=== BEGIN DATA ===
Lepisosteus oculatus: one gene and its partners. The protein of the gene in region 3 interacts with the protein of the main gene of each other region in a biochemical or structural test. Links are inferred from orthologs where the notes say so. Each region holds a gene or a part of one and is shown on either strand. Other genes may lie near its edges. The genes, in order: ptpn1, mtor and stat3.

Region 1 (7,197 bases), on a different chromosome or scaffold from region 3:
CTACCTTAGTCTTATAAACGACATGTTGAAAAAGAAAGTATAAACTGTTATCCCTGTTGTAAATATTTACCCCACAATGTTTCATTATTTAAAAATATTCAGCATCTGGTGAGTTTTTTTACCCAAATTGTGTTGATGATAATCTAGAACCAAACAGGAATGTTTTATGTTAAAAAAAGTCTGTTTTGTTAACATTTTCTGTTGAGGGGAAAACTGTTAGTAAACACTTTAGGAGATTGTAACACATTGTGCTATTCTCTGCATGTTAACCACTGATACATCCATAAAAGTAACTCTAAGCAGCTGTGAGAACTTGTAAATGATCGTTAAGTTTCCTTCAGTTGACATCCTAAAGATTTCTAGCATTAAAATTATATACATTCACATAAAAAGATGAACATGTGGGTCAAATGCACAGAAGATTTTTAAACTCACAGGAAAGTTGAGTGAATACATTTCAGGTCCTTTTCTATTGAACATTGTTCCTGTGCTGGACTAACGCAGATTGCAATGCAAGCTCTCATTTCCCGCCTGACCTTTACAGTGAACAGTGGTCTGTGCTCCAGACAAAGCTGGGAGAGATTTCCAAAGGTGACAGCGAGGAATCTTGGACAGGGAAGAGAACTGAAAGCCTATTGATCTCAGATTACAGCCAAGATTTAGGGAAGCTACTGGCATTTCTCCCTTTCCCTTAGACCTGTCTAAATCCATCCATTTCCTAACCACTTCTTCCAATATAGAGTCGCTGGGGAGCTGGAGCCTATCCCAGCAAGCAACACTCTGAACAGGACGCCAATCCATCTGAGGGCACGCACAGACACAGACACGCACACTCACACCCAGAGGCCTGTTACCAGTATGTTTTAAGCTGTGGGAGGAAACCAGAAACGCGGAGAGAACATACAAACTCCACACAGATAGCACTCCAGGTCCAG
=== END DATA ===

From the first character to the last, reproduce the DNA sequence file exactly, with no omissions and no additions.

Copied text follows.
Lepisosteus oculatus: one gene and its partners. The protein of the gene in region 3 interacts with the protein of the main gene of each other region in a biochemical or structural test. Links are inferred from orthologs where the notes say so. Each region holds a gene or a part of one and is shown on either strand. Other genes may lie near its edges. The genes, in order: ptpn1, mtor and stat3.

Region 1 (7,197 bases), on a different chromosome or scaffold from region 3:
CTACCTTAGTCTTATAAACGACATGTTGAAAAAGAAAGTATAAACTGTTATCCCTGTTGTAAATATTTACCCCACAATGTTTCATTATTTAAAAATATTCAGCATCTGGTGAGTTTTTTTACCCAAATTGTGTTGATGATAATCTAGAACCAAACAGGAATGTTTTATGTTAAAAAAAGTCTGTTTTGTTAACATTTTCTGTTGAGGGGAAAACTGTTAGTAAACACTTTAGGAGATTGTAACACATTGTGCTATTCTCTGCATGTTAACCACTGATACATCCATAAAAGTAACTCTAAGCAGCTGTGAGAACTTGTAAATGATCGTTAAGTTTCCTTCAGTTGACATCCTAAAGATTTCTAGCATTAAAATTATATACATTCACATAAAAAGATGAACATGTGGGTCAAATGCACAGAAGATTTTTAAACTCACAGGAAAGTTGAGTGAATACATTTCAGGTCCTTTTCTATTGAACATTGTTCCTGTGCTGGACTAACGCAGATTGCAATGCAAGCTCTCATTTCCCGCCTGACCTTTACAGTGAACAGTGGTCTGTGCTCCAGACAAAGCTGGGAGAGATTTCCAAAGGTGACAGCGAGGAATCTTGGACAGGGAAGAGAACTGAAAGCCTATTGATCTCAGATTACAGCCAAGATTTAGGGAAGCTACTGGCATTTCTCCCTTTCCCTTAGACCTGTCTAAATCCATCCATTTCCTAACCACTTCTTCCAATATAGAGTCGCTGGGGAGCTGGAGCCTATCCCAGCAAGCAACACTCTGAACAGGACGCCAATCCATCTGAGGGCACGCACAGACACAGACACGCACACTCACACCCAGAGGCCTGTTACCAGTATGTTTTAAGCTGTGGGAGGAAACCAGAAACGCGGAGAGAACATACAAACTCCACACAGATAGCACTCCAGGTCCAG